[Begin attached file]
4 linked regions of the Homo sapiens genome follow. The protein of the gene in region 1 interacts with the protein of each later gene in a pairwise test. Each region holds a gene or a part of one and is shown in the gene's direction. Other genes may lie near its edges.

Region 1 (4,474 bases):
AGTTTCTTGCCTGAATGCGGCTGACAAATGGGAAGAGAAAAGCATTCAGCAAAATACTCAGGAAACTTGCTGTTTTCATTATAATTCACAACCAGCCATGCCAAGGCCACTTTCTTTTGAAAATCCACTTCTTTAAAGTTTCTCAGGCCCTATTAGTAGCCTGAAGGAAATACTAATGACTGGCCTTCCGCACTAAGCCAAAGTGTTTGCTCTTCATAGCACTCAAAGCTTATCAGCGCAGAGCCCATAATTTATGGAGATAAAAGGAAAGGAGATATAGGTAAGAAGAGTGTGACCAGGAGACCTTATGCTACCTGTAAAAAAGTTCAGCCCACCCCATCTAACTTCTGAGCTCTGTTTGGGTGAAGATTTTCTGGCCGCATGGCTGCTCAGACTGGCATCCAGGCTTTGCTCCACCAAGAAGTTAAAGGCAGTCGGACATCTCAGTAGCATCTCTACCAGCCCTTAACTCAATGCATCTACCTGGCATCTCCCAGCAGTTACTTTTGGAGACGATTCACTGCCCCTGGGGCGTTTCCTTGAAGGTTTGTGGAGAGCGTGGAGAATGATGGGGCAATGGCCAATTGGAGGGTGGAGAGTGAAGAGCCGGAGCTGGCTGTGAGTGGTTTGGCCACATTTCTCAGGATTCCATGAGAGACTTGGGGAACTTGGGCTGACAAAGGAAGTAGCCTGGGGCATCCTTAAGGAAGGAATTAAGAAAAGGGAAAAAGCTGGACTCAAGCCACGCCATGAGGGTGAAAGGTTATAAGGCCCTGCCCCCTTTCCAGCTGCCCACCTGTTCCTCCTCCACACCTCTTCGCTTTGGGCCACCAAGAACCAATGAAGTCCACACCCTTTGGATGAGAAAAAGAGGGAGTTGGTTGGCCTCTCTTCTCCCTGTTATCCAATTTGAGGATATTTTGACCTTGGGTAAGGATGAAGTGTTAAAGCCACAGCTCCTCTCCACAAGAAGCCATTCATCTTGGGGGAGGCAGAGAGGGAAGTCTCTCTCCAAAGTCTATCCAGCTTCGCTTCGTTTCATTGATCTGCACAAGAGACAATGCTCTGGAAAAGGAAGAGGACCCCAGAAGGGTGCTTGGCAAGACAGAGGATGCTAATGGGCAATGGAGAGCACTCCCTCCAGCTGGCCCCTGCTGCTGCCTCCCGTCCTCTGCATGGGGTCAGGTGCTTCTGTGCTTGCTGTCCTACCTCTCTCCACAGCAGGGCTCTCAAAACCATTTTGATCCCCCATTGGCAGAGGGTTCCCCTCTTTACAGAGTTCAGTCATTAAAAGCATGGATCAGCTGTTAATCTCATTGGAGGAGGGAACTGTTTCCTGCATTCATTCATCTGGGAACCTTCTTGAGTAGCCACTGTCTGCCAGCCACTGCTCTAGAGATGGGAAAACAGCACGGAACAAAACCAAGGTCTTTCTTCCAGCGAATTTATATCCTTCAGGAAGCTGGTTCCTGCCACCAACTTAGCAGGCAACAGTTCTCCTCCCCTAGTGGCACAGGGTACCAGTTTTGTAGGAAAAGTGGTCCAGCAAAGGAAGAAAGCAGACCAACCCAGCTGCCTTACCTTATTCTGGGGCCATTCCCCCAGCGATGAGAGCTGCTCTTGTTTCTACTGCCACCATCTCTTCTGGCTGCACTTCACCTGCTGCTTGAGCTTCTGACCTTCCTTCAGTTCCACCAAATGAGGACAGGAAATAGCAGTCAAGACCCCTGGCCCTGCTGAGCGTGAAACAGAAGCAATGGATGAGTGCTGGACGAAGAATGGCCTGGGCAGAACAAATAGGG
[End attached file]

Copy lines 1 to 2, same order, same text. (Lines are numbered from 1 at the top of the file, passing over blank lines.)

4 linked regions of the Homo sapiens genome follow. The protein of the gene in region 1 interacts with the protein of each later gene in a pairwise test. Each region holds a gene or a part of one and is shown in the gene's direction. Other genes may lie near its edges.

Region 1 (4,474 bases):